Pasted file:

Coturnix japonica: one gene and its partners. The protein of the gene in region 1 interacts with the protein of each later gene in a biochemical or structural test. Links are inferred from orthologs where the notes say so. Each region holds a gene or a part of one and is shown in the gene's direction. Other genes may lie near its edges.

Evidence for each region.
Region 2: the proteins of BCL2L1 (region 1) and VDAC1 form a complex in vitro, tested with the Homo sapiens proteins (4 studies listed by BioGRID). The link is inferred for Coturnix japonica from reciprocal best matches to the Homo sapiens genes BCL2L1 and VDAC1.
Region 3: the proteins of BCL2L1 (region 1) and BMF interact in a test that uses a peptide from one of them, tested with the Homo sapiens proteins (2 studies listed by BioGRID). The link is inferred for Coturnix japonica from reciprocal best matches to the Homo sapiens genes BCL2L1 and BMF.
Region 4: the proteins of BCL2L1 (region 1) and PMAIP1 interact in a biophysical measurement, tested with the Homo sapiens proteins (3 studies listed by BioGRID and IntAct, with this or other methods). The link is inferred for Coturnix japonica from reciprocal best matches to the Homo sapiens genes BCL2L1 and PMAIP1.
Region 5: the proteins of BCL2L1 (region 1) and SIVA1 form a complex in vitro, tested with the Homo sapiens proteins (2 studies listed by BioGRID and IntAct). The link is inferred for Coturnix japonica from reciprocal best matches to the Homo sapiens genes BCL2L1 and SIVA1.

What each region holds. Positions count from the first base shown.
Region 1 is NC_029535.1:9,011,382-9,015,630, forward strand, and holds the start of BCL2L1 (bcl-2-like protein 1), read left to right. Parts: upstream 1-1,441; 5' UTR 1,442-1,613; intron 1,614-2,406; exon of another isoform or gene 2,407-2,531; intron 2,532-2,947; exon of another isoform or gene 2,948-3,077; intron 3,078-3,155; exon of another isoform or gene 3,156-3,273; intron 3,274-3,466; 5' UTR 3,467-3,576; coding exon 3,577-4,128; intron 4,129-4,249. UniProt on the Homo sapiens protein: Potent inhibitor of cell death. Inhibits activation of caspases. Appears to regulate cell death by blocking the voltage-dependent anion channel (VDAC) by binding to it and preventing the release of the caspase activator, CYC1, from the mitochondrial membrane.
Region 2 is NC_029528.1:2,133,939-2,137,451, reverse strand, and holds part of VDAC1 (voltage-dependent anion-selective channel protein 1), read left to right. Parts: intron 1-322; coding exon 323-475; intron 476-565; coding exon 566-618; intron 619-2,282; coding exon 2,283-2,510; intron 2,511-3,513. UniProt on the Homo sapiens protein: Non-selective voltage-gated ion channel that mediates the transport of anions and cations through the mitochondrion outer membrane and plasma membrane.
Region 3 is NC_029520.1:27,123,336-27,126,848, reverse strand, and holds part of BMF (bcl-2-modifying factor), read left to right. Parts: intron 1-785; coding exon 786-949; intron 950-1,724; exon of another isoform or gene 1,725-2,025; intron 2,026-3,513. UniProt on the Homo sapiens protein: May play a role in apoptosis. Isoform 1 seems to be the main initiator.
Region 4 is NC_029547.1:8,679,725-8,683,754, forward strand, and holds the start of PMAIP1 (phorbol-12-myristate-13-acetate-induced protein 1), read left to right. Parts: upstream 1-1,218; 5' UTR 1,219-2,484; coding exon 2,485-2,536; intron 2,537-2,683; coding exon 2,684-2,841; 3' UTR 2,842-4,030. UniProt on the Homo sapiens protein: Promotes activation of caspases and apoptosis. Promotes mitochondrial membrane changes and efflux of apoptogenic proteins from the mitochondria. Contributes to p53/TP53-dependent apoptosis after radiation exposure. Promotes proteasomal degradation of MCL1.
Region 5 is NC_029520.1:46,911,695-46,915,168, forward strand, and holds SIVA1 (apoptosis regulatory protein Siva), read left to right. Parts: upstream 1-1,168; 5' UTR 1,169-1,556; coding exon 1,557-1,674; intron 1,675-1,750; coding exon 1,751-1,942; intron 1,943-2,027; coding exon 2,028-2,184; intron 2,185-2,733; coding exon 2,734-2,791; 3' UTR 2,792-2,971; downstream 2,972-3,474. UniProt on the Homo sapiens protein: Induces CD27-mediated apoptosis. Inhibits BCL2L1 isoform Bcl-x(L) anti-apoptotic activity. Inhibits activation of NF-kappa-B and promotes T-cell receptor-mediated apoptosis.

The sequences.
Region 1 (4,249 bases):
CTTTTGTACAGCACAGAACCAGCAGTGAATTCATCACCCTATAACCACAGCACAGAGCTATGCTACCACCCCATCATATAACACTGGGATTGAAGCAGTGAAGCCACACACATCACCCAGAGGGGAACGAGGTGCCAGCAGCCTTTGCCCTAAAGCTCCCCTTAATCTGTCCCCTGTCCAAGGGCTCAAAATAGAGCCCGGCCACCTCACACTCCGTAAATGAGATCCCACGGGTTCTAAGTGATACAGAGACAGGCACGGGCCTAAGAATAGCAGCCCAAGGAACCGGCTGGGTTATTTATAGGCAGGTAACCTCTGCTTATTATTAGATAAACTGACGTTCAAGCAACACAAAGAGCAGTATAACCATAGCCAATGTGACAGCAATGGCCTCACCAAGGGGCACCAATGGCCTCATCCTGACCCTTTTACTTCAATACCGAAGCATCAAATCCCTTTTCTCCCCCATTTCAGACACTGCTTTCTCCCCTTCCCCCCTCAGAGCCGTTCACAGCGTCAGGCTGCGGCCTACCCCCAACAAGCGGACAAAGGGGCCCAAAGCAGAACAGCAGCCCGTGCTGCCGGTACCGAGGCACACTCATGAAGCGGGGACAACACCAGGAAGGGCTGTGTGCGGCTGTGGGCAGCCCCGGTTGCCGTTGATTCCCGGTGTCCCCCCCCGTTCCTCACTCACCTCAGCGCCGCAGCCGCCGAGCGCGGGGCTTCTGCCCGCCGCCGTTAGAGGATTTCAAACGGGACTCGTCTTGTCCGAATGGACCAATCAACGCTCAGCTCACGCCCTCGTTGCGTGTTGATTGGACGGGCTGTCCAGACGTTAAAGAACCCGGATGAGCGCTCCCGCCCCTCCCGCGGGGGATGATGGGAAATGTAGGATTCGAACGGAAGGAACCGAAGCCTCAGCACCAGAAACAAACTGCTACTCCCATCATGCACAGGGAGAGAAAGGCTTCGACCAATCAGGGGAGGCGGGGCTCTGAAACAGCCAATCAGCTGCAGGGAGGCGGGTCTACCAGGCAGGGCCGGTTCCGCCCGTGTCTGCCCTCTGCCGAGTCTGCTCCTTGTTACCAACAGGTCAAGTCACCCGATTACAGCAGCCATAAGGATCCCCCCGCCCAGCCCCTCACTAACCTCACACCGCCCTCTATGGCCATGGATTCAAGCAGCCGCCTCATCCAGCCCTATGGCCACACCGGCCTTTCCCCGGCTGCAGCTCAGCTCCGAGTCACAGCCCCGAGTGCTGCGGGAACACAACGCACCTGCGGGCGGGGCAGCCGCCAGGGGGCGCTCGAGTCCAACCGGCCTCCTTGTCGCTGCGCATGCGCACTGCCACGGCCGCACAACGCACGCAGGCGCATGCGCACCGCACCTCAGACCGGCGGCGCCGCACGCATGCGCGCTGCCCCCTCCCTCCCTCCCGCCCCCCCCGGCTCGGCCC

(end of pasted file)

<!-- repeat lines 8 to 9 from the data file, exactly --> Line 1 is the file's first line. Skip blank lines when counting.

Region 1 is NC_029535.1:9,011,382-9,015,630, forward strand, and holds the start of BCL2L1 (bcl-2-like protein 1), read left to right. Parts: upstream 1-1,441; 5' UTR 1,442-1,613; intron 1,614-2,406; exon of another isoform or gene 2,407-2,531; intron 2,532-2,947; exon of another isoform or gene 2,948-3,077; intron 3,078-3,155; exon of another isoform or gene 3,156-3,273; intron 3,274-3,466; 5' UTR 3,467-3,576; coding exon 3,577-4,128; intron 4,129-4,249. UniProt on the Homo sapiens protein: Potent inhibitor of cell death. Inhibits activation of caspases. Appears to regulate cell death by blocking the voltage-dependent anion channel (VDAC) by binding to it and preventing the release of the caspase activator, CYC1, from the mitochondrial membrane.
Region 2 is NC_029528.1:2,133,939-2,137,451, reverse strand, and holds part of VDAC1 (voltage-dependent anion-selective channel protein 1), read left to right. Parts: intron 1-322; coding exon 323-475; intron 476-565; coding exon 566-618; intron 619-2,282; coding exon 2,283-2,510; intron 2,511-3,513. UniProt on the Homo sapiens protein: Non-selective voltage-gated ion channel that mediates the transport of anions and cations through the mitochondrion outer membrane and plasma membrane.